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Hurricane Ian aftermath expected to prompt building code reform in Florida

Codes and Standards

Hurricane Ian aftermath expected to prompt building code reform in Florida

Elevated living spaces and the move from wood to concrete block framing are possible solutions. 


By Peter Fabris, Contributing Editor | May 1, 2023
Hurricane Ian aftermath expected to prompt building code reform in Florida
Image by WikiImages from Pixabay

Hurricane Ian struck the Southwest Florida coastline last fall with winds exceeding 150 mph, flooding cities, and devastating structures across the state.

A construction risk management expert writing for Multifamily Dive believes the projected economic damage, as high as $75 billion, will prompt the state to beef up building codes and reform land use rules. Changes may include higher elevations requirements, elevated living spaces, and mandates for concrete block framing.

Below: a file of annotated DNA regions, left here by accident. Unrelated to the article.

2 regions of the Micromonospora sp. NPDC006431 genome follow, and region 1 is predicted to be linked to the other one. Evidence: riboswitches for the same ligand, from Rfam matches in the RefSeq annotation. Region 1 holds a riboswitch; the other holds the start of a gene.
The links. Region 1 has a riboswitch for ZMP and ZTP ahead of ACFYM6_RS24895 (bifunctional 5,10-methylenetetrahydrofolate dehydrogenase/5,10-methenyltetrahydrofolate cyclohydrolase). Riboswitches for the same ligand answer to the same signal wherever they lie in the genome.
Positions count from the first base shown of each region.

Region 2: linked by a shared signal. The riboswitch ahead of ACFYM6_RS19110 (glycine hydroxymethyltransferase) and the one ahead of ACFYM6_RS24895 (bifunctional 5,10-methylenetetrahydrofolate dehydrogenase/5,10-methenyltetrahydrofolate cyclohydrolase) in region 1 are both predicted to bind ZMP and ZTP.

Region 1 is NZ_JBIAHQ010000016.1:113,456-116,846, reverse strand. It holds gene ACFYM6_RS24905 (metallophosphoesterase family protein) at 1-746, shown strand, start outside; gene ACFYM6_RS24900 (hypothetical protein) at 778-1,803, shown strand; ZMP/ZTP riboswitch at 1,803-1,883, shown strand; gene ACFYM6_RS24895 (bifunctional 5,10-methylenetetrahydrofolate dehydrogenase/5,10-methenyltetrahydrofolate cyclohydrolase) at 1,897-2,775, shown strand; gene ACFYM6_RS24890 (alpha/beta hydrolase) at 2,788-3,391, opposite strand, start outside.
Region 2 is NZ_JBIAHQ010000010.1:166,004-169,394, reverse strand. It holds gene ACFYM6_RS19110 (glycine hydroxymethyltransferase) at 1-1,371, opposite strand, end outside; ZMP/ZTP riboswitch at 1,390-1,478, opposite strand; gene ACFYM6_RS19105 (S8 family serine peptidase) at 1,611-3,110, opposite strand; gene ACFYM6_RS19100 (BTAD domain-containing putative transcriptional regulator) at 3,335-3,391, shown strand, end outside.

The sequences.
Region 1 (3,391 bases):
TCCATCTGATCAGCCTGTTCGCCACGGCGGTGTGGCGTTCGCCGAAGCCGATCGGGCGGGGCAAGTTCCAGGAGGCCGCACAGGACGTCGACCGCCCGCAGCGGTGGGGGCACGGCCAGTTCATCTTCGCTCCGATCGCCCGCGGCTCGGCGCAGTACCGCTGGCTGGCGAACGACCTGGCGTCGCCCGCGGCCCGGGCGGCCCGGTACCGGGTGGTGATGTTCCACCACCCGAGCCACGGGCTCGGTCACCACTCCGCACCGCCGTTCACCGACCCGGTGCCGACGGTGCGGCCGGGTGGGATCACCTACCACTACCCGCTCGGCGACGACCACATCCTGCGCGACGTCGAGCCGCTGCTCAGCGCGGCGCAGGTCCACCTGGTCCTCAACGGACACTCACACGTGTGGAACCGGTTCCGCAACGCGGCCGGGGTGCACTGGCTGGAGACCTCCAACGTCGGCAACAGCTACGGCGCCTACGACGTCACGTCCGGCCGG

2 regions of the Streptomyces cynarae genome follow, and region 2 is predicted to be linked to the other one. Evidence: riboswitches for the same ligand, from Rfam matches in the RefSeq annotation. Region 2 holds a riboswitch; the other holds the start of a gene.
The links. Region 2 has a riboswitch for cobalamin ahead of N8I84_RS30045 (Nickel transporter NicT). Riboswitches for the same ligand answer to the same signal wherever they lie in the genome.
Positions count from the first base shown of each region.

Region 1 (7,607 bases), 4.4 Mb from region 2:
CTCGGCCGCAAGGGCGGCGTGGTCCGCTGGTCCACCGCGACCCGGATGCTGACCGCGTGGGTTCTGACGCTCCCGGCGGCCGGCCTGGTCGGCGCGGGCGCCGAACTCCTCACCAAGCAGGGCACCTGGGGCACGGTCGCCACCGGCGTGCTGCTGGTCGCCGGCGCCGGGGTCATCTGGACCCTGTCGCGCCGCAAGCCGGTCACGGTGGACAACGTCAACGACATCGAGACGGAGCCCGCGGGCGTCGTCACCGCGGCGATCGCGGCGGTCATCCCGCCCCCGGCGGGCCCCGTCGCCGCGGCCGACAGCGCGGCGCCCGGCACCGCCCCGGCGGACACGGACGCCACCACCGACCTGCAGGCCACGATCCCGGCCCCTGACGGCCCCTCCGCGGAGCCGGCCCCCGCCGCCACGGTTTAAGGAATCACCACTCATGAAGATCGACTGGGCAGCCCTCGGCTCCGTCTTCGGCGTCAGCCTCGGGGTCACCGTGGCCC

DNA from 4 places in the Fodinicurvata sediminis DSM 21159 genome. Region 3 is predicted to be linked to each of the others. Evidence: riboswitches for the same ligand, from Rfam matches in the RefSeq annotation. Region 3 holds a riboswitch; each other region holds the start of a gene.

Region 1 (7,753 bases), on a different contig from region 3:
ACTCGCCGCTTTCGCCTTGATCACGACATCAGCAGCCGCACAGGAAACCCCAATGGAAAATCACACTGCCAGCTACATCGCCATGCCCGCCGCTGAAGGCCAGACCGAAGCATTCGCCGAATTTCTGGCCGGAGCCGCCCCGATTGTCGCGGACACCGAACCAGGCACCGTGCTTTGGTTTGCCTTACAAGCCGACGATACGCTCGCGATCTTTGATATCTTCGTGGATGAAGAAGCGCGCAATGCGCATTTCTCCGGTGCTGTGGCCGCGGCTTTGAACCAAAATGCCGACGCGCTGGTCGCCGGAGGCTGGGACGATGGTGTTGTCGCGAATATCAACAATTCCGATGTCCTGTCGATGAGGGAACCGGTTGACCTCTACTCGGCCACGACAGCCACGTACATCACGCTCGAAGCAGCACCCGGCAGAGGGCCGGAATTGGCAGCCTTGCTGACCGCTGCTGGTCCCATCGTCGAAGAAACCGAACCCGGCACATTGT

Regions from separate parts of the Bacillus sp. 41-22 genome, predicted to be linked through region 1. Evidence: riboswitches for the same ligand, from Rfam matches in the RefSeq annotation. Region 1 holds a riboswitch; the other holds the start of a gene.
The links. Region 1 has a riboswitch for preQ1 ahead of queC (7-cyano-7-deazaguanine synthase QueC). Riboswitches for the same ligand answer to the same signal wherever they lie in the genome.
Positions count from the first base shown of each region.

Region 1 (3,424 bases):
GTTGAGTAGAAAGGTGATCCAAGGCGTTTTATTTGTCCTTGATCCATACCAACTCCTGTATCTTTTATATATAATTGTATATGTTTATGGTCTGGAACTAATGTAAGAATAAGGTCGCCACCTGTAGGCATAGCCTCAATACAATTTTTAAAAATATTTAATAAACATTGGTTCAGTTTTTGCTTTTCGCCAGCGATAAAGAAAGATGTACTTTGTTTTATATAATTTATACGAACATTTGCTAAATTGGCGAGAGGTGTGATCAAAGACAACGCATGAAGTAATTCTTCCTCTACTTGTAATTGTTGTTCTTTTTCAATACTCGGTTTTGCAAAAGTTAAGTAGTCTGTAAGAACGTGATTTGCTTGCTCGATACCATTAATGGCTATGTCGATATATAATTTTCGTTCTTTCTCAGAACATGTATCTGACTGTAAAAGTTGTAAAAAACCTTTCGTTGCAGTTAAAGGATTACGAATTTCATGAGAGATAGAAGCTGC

Single-family and multifamily homes anchored on concrete piers may be designed with open garages to protect elevated living spaces. Building pad elevations are likely to rise.

Nearly 500,000 insurance claims have already been filed in the aftermath of Ian, with estimated losses of $4.5 billion, according to the Florida Office of Regulation. Thousands of residents are still waiting to rebuild destroyed homes.

Improved codes and regulations that yield more resilient structures will help ensure that the state will better withstand the impact of future mega-storms like Ian that are likely to strike the state again. Florida officials appear to be getting that message.

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